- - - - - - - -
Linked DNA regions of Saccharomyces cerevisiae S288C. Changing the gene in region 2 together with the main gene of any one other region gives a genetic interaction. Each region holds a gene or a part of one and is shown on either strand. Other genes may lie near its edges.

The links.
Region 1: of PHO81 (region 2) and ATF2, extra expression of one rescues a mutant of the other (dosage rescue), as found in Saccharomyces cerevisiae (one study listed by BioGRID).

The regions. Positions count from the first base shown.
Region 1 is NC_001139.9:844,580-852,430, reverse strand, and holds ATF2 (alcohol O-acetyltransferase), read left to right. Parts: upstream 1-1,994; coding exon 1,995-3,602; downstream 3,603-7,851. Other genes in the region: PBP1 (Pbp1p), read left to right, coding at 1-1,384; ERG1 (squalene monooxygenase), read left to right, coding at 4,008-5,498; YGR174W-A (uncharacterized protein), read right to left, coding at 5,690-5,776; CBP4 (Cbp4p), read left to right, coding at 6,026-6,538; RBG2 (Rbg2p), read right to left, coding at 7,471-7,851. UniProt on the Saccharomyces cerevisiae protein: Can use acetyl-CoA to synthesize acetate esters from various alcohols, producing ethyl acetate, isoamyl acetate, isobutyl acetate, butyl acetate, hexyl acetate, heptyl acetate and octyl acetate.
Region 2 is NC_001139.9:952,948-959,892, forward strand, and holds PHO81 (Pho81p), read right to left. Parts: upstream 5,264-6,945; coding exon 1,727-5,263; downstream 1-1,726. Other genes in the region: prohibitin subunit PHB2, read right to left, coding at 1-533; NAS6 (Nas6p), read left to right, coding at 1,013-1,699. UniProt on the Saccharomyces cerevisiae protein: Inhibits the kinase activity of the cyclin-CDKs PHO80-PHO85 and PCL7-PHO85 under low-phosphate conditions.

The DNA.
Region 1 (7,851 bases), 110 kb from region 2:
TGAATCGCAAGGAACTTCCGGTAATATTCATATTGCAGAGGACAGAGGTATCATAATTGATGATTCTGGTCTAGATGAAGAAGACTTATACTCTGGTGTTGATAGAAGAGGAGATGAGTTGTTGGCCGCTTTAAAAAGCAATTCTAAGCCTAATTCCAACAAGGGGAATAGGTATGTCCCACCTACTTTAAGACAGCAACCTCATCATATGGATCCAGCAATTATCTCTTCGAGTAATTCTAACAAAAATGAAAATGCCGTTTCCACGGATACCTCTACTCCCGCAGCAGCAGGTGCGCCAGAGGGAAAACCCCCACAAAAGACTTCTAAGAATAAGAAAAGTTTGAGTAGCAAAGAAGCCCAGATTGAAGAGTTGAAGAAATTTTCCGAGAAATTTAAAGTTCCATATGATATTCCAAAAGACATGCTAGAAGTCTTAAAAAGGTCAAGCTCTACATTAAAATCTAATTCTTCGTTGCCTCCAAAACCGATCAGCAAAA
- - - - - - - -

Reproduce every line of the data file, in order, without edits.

Linked DNA regions of Saccharomyces cerevisiae S288C. Changing the gene in region 2 together with the main gene of any one other region gives a genetic interaction. Each region holds a gene or a part of one and is shown on either strand. Other genes may lie near its edges.

The links.
Region 1: of PHO81 (region 2) and ATF2, extra expression of one rescues a mutant of the other (dosage rescue), as found in Saccharomyces cerevisiae (one study listed by BioGRID).

The regions. Positions count from the first base shown.
Region 1 is NC_001139.9:844,580-852,430, reverse strand, and holds ATF2 (alcohol O-acetyltransferase), read left to right. Parts: upstream 1-1,994; coding exon 1,995-3,602; downstream 3,603-7,851. Other genes in the region: PBP1 (Pbp1p), read left to right, coding at 1-1,384; ERG1 (squalene monooxygenase), read left to right, coding at 4,008-5,498; YGR174W-A (uncharacterized protein), read right to left, coding at 5,690-5,776; CBP4 (Cbp4p), read left to right, coding at 6,026-6,538; RBG2 (Rbg2p), read right to left, coding at 7,471-7,851. UniProt on the Saccharomyces cerevisiae protein: Can use acetyl-CoA to synthesize acetate esters from various alcohols, producing ethyl acetate, isoamyl acetate, isobutyl acetate, butyl acetate, hexyl acetate, heptyl acetate and octyl acetate.
Region 2 is NC_001139.9:952,948-959,892, forward strand, and holds PHO81 (Pho81p), read right to left. Parts: upstream 5,264-6,945; coding exon 1,727-5,263; downstream 1-1,726. Other genes in the region: prohibitin subunit PHB2, read right to left, coding at 1-533; NAS6 (Nas6p), read left to right, coding at 1,013-1,699. UniProt on the Saccharomyces cerevisiae protein: Inhibits the kinase activity of the cyclin-CDKs PHO80-PHO85 and PCL7-PHO85 under low-phosphate conditions.

The DNA.
Region 1 (7,851 bases), 110 kb from region 2:
TGAATCGCAAGGAACTTCCGGTAATATTCATATTGCAGAGGACAGAGGTATCATAATTGATGATTCTGGTCTAGATGAAGAAGACTTATACTCTGGTGTTGATAGAAGAGGAGATGAGTTGTTGGCCGCTTTAAAAAGCAATTCTAAGCCTAATTCCAACAAGGGGAATAGGTATGTCCCACCTACTTTAAGACAGCAACCTCATCATATGGATCCAGCAATTATCTCTTCGAGTAATTCTAACAAAAATGAAAATGCCGTTTCCACGGATACCTCTACTCCCGCAGCAGCAGGTGCGCCAGAGGGAAAACCCCCACAAAAGACTTCTAAGAATAAGAAAAGTTTGAGTAGCAAAGAAGCCCAGATTGAAGAGTTGAAGAAATTTTCCGAGAAATTTAAAGTTCCATATGATATTCCAAAAGACATGCTAGAAGTCTTAAAAAGGTCAAGCTCTACATTAAAATCTAATTCTTCGTTGCCTCCAAAACCGATCAGCAAAA